The news should be more worrisome, but to Grindelwald, the possibility of it seemed very far away. “Worried for my well-being, Albus? You could always join me; together, we would be unstoppable.”

 

But Albus is shaking his head. This was a tired argument, so Grindelwald doesn’t linger on it.

 

“So, if you haven’t come to join me, why are you here Albus?”

 

“To help you make the right decision,” the professor says.

 

“And what would that be?” Two can play this game.

 

The professor expands an empty hand forward, palm up. “Hand me your wand.”

 

Grindelwald waits for further explanation, but none is offered. “And?”

 

“And we let it end.”

 

At that, Grindelwald laughs, “Why should I?” This is a tired argument, as well. Albus could decide to give up on their plans, but he could not force Grindelwald to do the same.

 

Albus gestured to the force-field he had cast, and the red-hue of it only now registers in Grindelwald’s mind as a potentially dangerous detail.

 

“What have you done, Albus?” Grindelwald asks, the cold fingers of dread running down his spine. He should have known something was amiss. He should have recognized the mad gleam in Albus’ eyes as something more than just passion. He should have known.

 

“The spell is tied to my life, Gellert,” Albus says. “If you won’t give me your wand, you’ll have to kill me to get out.”

 

Never.” The word is wretched from Grindelwald’s throat without his consent, raw and bloody. There had to be another way.

 

“You’ve never been the self-sacrificing type, Albus.” Grindelwald tries. “You’re like me, you want the fame and recognition. The dead cannot be rewarded.”

 

“You’re right,” Albus says. “My greatest desire is my greatest flaw. Which is why I beg of you, Gellert. Let it end. If not for yourself, then for me.”

 

Grindelwald snarls—unwilling to accept that he’s been trapped. That months and years and decades of work are suddenly coming to a head.

 

Grindelwald recalls his words to the Scamander boy, will we die, just a little? It is poetic, really, that he is now facing the same question.

 

“Why should I do it for you?” Grindelwald spits the question, furious. “You left me. Ignored me. Discarded me. Why shouldn’t I let you die?” But even as he asks, he knows he won’t. He couldn’t.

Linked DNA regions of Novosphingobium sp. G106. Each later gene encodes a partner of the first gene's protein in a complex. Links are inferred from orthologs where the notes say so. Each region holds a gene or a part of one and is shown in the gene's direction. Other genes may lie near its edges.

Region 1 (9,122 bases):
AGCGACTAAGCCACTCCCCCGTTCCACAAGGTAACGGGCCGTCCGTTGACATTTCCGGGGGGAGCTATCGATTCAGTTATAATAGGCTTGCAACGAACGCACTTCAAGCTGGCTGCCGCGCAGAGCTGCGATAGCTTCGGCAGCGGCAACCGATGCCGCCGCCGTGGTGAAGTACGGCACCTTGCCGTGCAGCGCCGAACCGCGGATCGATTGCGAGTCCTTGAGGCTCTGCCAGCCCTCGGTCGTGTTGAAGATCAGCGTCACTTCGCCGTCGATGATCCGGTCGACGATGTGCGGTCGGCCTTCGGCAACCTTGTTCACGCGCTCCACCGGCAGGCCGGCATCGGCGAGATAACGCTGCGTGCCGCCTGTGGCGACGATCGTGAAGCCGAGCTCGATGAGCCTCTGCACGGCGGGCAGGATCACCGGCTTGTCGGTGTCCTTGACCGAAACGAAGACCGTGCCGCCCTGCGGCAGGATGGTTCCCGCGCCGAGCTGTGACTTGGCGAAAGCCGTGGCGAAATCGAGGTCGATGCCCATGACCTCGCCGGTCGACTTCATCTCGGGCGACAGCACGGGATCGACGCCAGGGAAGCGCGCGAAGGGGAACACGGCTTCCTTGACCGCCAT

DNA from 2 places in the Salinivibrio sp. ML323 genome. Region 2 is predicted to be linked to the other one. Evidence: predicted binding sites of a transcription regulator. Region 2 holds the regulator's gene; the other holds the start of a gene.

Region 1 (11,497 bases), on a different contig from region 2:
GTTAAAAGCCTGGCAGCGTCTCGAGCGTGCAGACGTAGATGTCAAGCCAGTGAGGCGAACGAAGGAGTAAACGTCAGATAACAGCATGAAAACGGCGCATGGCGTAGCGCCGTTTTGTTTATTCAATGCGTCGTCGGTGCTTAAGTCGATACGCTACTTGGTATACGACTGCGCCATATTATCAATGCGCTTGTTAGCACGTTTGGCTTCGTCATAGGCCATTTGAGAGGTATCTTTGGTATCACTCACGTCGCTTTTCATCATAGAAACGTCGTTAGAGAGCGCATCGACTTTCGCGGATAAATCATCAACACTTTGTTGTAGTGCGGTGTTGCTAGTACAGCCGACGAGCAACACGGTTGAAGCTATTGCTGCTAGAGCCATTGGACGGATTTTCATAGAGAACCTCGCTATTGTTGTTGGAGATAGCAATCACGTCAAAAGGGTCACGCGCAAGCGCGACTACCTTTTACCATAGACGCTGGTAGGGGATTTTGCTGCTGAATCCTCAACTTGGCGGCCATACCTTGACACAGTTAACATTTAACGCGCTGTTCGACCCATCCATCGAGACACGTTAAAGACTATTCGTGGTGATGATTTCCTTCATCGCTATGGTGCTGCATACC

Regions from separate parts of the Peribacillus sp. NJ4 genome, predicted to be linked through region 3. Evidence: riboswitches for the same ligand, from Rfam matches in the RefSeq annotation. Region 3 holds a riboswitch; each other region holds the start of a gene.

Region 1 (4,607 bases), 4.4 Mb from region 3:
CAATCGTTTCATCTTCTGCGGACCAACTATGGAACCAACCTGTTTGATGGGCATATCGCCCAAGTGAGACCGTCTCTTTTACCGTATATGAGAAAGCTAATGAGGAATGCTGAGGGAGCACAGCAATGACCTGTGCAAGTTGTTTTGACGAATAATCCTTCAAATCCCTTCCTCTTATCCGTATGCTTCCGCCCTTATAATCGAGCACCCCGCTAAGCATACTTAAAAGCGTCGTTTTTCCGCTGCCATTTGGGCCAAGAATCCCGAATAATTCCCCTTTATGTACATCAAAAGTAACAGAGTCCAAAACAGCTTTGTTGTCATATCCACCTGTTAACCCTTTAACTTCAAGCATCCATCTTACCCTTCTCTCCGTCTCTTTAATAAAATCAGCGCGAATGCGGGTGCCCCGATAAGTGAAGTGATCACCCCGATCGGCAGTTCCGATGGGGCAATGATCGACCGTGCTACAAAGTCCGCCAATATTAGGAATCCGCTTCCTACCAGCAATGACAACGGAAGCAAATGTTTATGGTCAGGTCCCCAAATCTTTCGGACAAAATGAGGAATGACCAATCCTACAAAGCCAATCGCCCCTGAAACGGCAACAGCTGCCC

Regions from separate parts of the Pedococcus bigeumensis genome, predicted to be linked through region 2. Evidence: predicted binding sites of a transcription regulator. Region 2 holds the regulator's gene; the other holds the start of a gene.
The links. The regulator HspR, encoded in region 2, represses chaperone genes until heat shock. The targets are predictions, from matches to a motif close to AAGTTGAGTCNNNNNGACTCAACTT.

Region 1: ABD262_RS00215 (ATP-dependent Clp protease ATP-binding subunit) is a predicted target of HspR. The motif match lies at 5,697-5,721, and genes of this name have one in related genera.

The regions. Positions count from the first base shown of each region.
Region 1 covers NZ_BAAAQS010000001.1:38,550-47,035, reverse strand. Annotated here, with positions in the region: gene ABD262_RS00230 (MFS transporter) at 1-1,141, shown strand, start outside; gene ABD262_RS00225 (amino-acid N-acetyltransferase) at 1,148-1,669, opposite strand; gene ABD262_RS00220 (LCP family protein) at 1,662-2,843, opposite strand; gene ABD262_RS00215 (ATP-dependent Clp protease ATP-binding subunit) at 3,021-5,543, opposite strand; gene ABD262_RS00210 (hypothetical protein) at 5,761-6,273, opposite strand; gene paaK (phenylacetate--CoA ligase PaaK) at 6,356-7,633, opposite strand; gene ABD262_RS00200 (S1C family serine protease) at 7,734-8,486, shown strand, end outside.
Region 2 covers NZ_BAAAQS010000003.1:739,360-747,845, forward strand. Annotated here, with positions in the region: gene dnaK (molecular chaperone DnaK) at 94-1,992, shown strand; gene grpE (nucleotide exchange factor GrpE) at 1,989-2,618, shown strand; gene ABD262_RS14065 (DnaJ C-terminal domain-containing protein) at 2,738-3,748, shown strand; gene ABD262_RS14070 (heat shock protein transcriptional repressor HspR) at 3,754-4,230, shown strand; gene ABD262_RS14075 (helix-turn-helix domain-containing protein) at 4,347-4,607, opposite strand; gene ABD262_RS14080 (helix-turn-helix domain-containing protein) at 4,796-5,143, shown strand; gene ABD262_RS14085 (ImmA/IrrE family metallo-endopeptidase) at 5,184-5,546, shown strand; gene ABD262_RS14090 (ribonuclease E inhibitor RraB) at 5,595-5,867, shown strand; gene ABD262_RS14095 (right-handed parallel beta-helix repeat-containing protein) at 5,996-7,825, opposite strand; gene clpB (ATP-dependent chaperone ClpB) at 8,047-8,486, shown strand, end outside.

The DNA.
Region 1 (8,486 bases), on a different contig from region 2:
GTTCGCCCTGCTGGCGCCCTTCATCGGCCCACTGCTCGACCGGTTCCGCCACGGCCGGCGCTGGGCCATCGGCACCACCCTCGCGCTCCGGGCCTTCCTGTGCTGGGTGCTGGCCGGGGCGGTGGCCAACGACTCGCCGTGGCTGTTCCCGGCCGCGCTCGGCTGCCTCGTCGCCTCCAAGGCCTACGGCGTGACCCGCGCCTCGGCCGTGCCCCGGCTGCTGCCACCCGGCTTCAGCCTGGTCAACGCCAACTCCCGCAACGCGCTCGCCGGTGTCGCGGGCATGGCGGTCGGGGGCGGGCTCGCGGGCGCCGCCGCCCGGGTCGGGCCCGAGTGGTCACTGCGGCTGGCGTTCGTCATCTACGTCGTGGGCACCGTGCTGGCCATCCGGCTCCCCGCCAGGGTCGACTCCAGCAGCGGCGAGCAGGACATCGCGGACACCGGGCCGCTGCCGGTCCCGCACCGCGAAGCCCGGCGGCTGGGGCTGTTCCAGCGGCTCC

He expects Albus to be armed with excuses. To cite reasons of morality and equality. He does not expect the apology his lover whispers, voice brittle and hollow because that well of emotion has long ago been emptied and left to ruin.

 

“I’m sorry, Gellert.”

 

It hurts to hear the apology now, after decades of wanting and waiting. The pain of if leaves him momentarily speechless.

 

“I’m so sorry, Gellert,” Albus says again, hands clenched in fists at his sides. “I needed to move on with my life, and I had hoped you would come to your senses. I would have welcomed you with open arms.”

 

Grindelwald doesn’t want to hear it. Doesn’t want honeyed promises of what could have been from this man he barely recognizes. He wants what they use to have—he wants to see his Albus ruffled and wild and free. Not this caged bird too afraid to spread its wings.

 

“You try so hard to pretend to be something you are not, Albus.” Grindelwald says. “You fear your power, and it cripples you—just imagine what we could have achieved if you just let yourself go!” Grindelwald lets himself fall into practiced words, a familiar rhetoric. “The world would bow down at our feet and we could remake it into our image. A better image.”

 

“And what of those that do not bow?” Albus asks simply, the question lacking any heat. He already knows the answer.

 

“They will be made to bow, until they learn it is for their own good.” It is harsh, but necessary.

 

“Like you made Newt bow?” Albus accuses, and it sets Grindelwald’s blood afire. Why did it always come down to that damned Scamander boy?

 

And that’s all the boy had really been to him—not Newton, or dearest, but that damn Scamander boy. He had tried to understand the appeal; he had played with the boy, touched him, held him, spoken with him—but none of it unclouded the mystery of why Albus desired him.

 

“I saw him on my way in, you know,” Albus cuts into Grindelwald’s thoughts. “The Obscurus tore a hole the size of Manhattan in your wards, right in your dungeon,” the professor spits the word in barely disguised fury. “You had no right to do that to him—or anyone else.”

 

“And why not?” Gellert needles, because it doesn’t matter if they’re both angry and fighting—any emotion is better than the frigid control Albus had before.

 

“You had no right to do that to him,” Albus repeats. “He’s good—better than the both of us could ever hope to be.”

 

Grindelwald scoffs at that, “He roams the world catching and release animals. What’s so special about that?”

 

Unexpectedly, Albus’ anger cools. Its void replaced by sadness that Grindelwald can read in the softening of the professor’s eyes. It’s a look he hasn’t seen since they were boys—a look Albus use to give him when Grindelwald would misinterpret a simple situation for a complicated one.

 

“When we were younger, we thought we were going to create a better world,” Albus beings, words soft and gentle. The tone is as familiar as the sadness of his eyes. “A greater one, we had thought. But we were doing it for the glory of it—to bolster our own egos, our sense of importance. But Newt…” Albus trails off, considering his words.